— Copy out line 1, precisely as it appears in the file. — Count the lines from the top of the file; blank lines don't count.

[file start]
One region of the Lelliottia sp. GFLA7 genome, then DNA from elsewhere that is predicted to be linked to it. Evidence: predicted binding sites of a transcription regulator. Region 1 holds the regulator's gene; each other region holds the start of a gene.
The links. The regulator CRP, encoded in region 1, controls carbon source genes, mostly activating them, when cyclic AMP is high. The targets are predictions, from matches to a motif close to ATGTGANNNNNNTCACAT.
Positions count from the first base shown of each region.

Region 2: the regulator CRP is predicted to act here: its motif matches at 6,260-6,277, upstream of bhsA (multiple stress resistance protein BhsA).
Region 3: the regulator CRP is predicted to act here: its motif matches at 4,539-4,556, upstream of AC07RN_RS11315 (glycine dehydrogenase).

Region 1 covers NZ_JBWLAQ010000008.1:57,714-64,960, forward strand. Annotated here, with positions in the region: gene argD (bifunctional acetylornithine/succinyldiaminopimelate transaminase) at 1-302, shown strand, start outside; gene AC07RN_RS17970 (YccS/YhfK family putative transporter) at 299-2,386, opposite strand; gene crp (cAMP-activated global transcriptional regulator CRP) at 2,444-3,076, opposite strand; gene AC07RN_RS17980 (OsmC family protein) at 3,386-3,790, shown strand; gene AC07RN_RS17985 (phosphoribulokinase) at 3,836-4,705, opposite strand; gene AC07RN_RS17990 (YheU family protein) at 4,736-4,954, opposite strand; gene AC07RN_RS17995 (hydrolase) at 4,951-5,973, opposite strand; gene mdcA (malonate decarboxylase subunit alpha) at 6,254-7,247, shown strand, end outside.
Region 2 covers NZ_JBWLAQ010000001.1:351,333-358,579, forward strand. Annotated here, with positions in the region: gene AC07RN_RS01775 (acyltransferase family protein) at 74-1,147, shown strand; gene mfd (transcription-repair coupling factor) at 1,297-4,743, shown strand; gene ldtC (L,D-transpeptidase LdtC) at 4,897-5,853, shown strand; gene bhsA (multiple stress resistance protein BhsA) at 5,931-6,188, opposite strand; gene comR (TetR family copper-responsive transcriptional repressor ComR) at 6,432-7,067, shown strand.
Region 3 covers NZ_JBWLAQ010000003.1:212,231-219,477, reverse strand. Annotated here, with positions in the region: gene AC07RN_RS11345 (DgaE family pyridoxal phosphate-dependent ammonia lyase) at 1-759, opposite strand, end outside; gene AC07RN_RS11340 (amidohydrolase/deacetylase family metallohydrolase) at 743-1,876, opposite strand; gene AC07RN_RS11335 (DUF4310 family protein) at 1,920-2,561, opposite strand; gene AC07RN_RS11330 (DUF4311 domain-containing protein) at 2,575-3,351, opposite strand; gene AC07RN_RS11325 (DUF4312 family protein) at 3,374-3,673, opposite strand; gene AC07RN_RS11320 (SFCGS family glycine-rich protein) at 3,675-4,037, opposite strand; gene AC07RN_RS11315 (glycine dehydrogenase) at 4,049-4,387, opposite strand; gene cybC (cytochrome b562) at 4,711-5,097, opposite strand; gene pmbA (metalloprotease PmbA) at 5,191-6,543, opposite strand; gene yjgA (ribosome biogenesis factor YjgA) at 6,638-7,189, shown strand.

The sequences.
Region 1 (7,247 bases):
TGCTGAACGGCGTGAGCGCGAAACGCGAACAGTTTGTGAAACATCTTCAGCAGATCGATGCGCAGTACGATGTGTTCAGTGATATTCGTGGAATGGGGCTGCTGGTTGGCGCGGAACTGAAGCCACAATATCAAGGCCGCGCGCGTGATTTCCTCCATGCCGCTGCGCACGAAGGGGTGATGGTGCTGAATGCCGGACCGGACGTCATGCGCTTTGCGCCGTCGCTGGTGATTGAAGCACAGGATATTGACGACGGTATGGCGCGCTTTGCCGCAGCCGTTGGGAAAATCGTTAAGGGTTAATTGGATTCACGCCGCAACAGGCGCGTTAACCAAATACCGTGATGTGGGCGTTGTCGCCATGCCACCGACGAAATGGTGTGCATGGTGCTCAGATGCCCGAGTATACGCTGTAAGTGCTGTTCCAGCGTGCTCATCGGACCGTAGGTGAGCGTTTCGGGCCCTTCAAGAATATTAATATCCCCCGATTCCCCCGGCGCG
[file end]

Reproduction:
One region of the Lelliottia sp. GFLA7 genome, then DNA from elsewhere that is predicted to be linked to it. Evidence: predicted binding sites of a transcription regulator. Region 1 holds the regulator's gene; each other region holds the start of a gene.